DEBATE: Should Philip Hammond put the Universal Credit roll-out on hold in the Budget?

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Hammond must correct some of the existing flaws (Source: Getty)

Should Philip Hammond put the Universal Credit roll-out on hold in the Budget?

Miriam Mirwitch, chair of London Young Labour, says YES.

The roll-out of Universal Credit has been utter chaos. Claimants have been going up to six weeks without payments.

During this time, many are unable to afford food and shelter for both themselves and their family. The Trussell Trust has already warned that we are due to see a dramatic increase in the use of foodbanks because of flaws in the system.

People with chronic disabilities are going without the support they desperately need while millions of low-income families are set to run up debts while they await their first Universal Credit payment. No child should go hungry because of a cruel design flaw in an ill-prepared welfare system.

Universal Credit simply isn’t fit for purpose. Cutting off support in no way simplifies a benefits system, nor does it incentivise people to work.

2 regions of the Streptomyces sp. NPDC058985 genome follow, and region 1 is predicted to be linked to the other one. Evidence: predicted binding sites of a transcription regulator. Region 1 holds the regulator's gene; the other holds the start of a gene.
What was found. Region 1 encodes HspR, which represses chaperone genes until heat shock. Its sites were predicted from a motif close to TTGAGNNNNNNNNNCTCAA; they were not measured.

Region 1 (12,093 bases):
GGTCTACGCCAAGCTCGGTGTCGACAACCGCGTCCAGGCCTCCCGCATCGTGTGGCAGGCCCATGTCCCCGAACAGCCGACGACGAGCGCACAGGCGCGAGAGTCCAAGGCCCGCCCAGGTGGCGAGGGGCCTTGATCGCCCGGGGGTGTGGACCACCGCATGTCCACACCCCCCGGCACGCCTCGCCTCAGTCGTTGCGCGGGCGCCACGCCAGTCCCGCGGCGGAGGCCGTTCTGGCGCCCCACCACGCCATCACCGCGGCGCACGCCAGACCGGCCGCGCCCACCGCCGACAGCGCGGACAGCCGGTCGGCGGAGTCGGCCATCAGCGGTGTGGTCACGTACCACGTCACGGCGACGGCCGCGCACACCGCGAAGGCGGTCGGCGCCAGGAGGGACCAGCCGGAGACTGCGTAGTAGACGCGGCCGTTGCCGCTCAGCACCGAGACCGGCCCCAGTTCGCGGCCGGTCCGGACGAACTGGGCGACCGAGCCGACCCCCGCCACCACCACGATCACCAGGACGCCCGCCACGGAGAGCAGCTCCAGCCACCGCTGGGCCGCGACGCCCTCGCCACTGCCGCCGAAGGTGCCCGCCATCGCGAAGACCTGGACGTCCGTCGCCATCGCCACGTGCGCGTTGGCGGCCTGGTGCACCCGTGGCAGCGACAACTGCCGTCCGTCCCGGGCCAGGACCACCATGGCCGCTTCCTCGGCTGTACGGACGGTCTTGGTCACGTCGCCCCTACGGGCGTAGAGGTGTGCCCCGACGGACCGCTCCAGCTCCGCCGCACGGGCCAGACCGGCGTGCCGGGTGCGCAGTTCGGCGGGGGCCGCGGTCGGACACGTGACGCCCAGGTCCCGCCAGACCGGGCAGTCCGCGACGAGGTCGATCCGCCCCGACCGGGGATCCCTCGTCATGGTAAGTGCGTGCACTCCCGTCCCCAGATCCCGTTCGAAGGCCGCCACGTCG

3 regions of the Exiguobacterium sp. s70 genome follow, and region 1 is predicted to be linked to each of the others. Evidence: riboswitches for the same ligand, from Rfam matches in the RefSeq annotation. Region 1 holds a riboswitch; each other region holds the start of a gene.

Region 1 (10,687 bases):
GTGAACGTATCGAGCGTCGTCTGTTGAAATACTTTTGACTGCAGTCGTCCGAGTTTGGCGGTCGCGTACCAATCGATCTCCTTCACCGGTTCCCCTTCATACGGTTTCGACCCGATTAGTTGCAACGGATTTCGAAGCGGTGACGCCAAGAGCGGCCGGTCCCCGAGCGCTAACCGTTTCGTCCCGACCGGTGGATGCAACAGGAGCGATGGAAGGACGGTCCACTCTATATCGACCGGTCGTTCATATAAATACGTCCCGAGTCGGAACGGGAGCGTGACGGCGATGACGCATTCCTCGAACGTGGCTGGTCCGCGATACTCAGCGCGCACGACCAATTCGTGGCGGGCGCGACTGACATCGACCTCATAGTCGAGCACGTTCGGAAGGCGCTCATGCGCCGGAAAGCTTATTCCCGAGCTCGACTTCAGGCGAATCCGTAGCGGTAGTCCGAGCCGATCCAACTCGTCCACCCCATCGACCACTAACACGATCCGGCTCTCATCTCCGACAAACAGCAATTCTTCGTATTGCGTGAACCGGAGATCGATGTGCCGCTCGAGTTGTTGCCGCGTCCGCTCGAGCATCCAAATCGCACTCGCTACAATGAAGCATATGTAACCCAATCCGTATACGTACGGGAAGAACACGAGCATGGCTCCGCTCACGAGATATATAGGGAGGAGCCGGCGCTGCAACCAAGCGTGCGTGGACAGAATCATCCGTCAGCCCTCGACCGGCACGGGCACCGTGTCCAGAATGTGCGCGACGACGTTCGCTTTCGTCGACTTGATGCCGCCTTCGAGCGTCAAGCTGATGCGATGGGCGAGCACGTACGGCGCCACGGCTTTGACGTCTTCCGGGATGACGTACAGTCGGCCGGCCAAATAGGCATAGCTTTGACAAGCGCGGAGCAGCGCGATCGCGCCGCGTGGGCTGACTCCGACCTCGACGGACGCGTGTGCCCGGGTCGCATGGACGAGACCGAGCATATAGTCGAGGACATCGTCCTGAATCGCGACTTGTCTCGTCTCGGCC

Philip Hammond must at least pause the roll-out in the Budget in two weeks, until issues with the Universal Credit system are solved.

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Laura Round, communications manager at Bright Blue, says NO.

Universal Credit will bring welcome simplification to the benefits system for claimants, with less paperwork and people to deal with. A large majority of current claimants say they are satisfied with the new system.

However, reforms are necessary to correct some of the existing flaws.

First, the initial seven-day wait for benefits should be reduced. It was only recently that claimants had to wait three days for out-of-work benefits, and extending it was a punitive cost-cutting exercise.

Second, monthly payments are based on the view that payments should mirror the way people in work are typically paid. However, a significant proportion of low earners are in fact paid weekly. Scotland and Northern Ireland have given claimants the option to receive payments more frequently. England should also do this.

At this turbulent time, it is crucial that the government gets one of its flagship reforms right. Done properly, Universal Credit has the potential to be successful.

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